Ukrainian President Viktor Yushchenko yesterday gained the right to dissolve parliament and call new elections after he let a midnight deadline to form a government pass without approving the majority coalition's nomination for prime minister.
But members of the parliamentary majority coalition turned up pressure on the president not to take such a step, warning that it could lead to civil unrest in the deeply divided nation. They called a special parliamentary session for later Tuesday to discuss the situation, and invited Yushchenko to attend.
The coalition nominated Viktor Yanukovych Yushchenko's opponent in the 2004 "Orange Revolution" to be prime minister, but Yushchenko has not yet acted on the nomination, as required before parliament can vote on forming a new government. The constitutional deadline for forming the government was midnight Monday.
"Parliament is ready to appoint the prime minister and form the government, but unfortunately we haven't received the nomination for prime minister," said lawmaker Raisa Bohatyryova, a member of Yanukovych's party. "Attempts to form the government are blocked."
Ukrainian politics have been deadlocked since March's parliamentary elections, when Yanukovych's pro-Russian Party of Regions won the most seats, but fell short of a majority. The Western-leaning party of Yushchenko and two other parties announced a coalition in June, but one partner, the Socialist Party, defected and joined forces with the Party of Regions and the Communists.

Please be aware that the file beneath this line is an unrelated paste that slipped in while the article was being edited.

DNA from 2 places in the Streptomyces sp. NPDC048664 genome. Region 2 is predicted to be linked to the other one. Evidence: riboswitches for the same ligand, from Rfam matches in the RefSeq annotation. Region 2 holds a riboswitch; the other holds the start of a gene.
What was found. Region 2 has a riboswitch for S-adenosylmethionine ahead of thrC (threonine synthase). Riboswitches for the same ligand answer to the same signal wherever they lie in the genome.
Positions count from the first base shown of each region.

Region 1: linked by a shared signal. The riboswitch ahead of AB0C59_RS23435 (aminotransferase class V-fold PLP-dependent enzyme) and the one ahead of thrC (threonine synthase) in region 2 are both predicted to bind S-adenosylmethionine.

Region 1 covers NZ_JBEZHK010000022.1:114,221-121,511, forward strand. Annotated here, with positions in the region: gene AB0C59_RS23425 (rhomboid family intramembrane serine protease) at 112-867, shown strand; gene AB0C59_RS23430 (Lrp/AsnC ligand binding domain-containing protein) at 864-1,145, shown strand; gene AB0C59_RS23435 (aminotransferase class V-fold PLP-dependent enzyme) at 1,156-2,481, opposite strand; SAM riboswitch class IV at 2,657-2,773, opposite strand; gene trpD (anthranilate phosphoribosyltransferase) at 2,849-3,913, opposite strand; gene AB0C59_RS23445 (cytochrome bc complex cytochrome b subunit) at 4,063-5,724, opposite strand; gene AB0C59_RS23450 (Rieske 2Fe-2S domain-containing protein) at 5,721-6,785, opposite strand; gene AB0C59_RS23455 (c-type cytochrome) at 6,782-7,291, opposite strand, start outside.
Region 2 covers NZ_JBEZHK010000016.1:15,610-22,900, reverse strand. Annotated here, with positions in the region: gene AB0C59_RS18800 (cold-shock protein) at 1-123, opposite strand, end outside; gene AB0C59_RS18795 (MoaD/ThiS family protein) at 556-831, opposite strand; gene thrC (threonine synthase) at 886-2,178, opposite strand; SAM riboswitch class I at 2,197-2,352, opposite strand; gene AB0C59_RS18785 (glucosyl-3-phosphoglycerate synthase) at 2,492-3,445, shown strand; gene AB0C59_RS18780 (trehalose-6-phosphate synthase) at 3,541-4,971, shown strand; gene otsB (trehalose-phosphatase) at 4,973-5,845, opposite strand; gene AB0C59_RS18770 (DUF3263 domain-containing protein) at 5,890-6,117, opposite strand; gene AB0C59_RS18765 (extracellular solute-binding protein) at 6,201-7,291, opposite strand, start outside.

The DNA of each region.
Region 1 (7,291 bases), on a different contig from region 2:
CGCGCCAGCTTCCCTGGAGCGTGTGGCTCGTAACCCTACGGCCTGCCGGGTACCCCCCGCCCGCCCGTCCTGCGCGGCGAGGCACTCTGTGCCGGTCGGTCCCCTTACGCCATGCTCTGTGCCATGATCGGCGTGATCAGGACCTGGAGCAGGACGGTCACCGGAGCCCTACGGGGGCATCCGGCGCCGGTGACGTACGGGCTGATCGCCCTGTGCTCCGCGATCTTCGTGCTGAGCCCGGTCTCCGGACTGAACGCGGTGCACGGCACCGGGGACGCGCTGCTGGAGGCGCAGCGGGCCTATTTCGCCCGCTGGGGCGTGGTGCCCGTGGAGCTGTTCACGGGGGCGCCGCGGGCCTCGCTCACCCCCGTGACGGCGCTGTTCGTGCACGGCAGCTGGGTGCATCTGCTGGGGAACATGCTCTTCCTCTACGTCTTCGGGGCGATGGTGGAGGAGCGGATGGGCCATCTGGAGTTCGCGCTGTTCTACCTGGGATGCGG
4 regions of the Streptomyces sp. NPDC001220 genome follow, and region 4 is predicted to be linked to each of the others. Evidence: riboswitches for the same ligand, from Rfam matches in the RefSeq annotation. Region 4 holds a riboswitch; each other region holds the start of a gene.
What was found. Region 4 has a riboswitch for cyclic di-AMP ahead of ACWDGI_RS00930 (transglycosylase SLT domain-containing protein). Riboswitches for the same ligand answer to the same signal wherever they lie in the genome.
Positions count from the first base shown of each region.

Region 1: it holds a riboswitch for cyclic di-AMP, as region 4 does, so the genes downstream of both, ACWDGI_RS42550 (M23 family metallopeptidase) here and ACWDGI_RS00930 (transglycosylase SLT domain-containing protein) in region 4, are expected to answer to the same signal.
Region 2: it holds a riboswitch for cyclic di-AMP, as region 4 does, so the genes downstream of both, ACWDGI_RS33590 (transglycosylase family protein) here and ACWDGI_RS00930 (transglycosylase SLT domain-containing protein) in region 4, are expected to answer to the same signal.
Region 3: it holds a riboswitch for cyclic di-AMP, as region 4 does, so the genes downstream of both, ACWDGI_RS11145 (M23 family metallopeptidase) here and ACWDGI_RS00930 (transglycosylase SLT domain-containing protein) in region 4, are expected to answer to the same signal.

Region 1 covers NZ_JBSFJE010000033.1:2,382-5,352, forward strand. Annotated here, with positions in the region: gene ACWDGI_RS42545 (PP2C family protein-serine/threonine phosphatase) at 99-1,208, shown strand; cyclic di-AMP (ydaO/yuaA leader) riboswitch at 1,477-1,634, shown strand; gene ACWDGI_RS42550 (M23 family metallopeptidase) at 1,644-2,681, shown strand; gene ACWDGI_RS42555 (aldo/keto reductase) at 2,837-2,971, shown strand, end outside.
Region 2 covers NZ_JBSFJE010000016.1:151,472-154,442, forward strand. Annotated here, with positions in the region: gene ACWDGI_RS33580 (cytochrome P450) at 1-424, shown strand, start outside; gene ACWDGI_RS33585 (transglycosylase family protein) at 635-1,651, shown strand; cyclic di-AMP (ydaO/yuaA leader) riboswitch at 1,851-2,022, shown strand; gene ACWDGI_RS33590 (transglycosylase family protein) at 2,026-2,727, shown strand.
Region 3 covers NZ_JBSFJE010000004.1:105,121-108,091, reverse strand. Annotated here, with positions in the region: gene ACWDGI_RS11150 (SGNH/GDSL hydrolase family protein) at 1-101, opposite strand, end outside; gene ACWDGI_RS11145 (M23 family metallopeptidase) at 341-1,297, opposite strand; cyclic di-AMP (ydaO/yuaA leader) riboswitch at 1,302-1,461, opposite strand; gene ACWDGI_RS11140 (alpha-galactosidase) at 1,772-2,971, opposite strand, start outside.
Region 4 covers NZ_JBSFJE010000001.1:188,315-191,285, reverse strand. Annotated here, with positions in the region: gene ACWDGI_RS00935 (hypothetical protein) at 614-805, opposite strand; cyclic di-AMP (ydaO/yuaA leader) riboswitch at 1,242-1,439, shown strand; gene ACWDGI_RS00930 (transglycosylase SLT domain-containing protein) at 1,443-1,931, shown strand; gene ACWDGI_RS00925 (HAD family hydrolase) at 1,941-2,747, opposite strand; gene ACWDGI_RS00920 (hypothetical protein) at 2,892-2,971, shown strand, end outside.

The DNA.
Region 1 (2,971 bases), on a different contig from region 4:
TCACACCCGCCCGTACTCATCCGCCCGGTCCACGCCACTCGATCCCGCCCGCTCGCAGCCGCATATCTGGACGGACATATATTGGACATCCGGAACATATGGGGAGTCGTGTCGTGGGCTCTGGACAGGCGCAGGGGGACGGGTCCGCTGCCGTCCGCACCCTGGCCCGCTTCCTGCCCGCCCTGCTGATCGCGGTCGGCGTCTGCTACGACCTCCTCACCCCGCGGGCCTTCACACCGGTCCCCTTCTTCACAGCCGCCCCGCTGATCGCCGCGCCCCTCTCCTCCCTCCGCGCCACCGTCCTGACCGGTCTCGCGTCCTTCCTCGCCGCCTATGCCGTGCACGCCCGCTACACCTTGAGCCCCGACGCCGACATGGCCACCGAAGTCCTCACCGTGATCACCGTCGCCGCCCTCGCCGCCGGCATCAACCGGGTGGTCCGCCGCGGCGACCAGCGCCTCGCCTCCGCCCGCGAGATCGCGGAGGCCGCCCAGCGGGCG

Socialist Party leader Oleksandr Moroz was then elected parliament speaker.
Moroz late Monday warned Yushchenko against calling new elections.
"The president has a legal and civilized option forward to parliament its nomination for prime minister," he said. "Dissolving parliament could lead to civil conflict and nothing would justify such a tragedy, for which someone would have to answer."
Yushchenko has appeared reluctant to take such a drastic step as dissolving parliament. Opinion polls indicate the majority of Ukrainians oppose new elections, and that if a new vote was held, Yushchenko's party could fare even worse than its third-place finish in March.
The coalition sent Yanukovych's nomination to Yushchenko on July 18. The constitution apparently allows the president 15 days to consider such a nomination before forwarding it.
That would give Yushchenko until August 2 to decide; his office has said the president will be guided by this time frame, suggesting that no resolution is imminent.
(China Daily July 26, 2006)